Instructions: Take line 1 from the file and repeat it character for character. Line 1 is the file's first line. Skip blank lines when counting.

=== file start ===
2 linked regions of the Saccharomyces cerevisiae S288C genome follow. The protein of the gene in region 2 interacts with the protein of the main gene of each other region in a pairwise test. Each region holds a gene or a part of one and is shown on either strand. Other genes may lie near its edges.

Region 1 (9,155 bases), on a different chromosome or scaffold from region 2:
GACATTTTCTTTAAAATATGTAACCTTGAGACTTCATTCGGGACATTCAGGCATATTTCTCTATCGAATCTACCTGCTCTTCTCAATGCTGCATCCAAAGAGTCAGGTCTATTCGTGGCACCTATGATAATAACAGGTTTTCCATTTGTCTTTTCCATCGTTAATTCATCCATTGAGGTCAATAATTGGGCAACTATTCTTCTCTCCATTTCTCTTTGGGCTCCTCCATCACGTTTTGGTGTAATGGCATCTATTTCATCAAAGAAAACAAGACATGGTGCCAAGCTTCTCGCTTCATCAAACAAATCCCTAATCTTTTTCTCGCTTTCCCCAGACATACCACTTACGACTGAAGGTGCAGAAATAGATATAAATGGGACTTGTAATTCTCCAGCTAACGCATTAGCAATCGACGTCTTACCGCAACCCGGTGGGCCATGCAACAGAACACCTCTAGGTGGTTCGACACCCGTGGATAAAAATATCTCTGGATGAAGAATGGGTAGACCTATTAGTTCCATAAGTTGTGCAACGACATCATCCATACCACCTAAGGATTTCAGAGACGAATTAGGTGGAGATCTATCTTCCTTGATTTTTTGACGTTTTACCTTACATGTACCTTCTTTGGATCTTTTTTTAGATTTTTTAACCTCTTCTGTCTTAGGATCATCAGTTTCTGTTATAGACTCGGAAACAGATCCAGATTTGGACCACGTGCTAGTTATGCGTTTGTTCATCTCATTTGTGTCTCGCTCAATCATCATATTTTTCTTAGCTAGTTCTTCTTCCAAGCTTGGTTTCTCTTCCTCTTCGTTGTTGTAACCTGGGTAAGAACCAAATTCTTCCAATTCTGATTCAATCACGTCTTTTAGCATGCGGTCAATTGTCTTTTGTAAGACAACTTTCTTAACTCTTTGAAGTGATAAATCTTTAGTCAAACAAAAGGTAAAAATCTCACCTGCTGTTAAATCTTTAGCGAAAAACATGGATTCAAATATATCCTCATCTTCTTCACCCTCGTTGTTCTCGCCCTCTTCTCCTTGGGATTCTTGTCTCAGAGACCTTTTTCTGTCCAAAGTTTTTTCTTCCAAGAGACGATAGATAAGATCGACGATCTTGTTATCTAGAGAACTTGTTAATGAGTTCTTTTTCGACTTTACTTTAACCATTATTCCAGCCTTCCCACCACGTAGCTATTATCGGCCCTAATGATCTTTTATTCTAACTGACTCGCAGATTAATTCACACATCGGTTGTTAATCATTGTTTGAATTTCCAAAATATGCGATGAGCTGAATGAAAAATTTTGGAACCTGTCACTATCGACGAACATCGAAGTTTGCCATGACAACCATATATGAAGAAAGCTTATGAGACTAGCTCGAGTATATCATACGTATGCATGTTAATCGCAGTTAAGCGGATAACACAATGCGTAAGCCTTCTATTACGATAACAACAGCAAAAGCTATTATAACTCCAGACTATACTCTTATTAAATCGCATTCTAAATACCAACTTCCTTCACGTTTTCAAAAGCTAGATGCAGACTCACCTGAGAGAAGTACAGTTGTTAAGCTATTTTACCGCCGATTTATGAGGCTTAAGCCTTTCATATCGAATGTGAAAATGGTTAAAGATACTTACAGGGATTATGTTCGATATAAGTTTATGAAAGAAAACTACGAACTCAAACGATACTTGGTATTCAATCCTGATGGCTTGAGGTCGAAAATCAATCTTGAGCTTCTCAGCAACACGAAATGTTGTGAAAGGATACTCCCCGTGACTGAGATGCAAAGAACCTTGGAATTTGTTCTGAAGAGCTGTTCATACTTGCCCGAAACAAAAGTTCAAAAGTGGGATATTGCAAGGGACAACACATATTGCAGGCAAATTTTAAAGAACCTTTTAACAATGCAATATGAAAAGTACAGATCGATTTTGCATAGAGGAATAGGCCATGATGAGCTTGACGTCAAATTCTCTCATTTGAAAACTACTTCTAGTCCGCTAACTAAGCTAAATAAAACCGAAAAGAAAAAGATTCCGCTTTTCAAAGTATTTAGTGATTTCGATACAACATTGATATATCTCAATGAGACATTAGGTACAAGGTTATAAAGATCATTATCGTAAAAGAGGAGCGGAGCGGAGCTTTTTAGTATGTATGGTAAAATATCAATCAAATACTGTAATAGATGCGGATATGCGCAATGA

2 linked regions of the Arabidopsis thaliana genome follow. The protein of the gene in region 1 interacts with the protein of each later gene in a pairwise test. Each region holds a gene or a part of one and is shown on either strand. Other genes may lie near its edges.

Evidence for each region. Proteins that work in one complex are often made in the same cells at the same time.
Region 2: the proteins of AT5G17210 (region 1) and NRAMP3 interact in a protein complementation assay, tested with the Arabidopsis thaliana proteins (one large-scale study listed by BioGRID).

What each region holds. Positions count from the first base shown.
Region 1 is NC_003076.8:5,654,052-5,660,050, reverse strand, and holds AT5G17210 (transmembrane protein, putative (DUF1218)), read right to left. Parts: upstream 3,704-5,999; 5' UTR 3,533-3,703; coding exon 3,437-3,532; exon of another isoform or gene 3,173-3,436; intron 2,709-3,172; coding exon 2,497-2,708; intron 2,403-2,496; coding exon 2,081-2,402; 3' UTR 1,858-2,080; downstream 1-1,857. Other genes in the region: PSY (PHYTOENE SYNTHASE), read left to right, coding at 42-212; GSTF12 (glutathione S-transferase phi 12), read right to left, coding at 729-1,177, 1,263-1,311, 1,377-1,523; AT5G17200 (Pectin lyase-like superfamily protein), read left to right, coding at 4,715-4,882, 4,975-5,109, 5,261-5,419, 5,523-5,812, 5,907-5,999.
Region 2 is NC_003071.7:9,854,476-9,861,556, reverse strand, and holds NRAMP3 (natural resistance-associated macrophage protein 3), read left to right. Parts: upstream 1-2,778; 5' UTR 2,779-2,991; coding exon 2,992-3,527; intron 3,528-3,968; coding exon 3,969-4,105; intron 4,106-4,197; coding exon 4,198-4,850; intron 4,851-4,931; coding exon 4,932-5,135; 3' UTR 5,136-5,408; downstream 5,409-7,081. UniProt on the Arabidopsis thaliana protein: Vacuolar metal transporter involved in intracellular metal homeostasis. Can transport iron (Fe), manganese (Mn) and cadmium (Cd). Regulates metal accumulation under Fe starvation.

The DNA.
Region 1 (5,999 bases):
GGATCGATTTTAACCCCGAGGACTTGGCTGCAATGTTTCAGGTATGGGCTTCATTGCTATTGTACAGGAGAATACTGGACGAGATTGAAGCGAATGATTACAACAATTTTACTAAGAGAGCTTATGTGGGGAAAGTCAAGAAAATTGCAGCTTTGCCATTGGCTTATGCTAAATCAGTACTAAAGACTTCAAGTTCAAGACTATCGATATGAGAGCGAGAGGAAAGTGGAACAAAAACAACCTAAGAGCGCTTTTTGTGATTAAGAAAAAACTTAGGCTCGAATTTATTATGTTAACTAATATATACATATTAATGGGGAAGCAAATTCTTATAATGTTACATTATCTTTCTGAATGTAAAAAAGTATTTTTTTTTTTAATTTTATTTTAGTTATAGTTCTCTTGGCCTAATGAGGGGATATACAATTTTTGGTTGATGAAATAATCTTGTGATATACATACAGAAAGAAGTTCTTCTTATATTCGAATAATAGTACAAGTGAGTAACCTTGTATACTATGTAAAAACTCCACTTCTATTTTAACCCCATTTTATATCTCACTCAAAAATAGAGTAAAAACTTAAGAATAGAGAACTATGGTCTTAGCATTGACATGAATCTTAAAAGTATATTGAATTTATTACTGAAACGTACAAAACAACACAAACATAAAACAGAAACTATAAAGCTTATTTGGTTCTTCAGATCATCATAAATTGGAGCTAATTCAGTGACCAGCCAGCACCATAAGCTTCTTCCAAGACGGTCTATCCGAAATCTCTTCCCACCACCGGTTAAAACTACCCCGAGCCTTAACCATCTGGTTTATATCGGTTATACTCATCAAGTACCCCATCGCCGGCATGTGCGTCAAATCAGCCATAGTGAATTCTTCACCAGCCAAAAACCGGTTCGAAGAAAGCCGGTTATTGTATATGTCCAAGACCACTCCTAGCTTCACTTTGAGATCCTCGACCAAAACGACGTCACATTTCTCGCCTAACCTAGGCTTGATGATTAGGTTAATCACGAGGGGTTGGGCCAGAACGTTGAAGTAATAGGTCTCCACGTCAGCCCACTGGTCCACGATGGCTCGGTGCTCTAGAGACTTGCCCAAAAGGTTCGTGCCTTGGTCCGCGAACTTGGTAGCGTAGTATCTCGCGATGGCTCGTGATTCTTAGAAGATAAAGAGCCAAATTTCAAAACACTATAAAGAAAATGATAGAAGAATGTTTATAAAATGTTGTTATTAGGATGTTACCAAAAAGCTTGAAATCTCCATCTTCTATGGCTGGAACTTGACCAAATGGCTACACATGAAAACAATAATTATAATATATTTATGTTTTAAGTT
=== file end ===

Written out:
2 linked regions of the Saccharomyces cerevisiae S288C genome follow. The protein of the gene in region 2 interacts with the protein of the main gene of each other region in a pairwise test. Each region holds a gene or a part of one and is shown on either strand. Other genes may lie near its edges.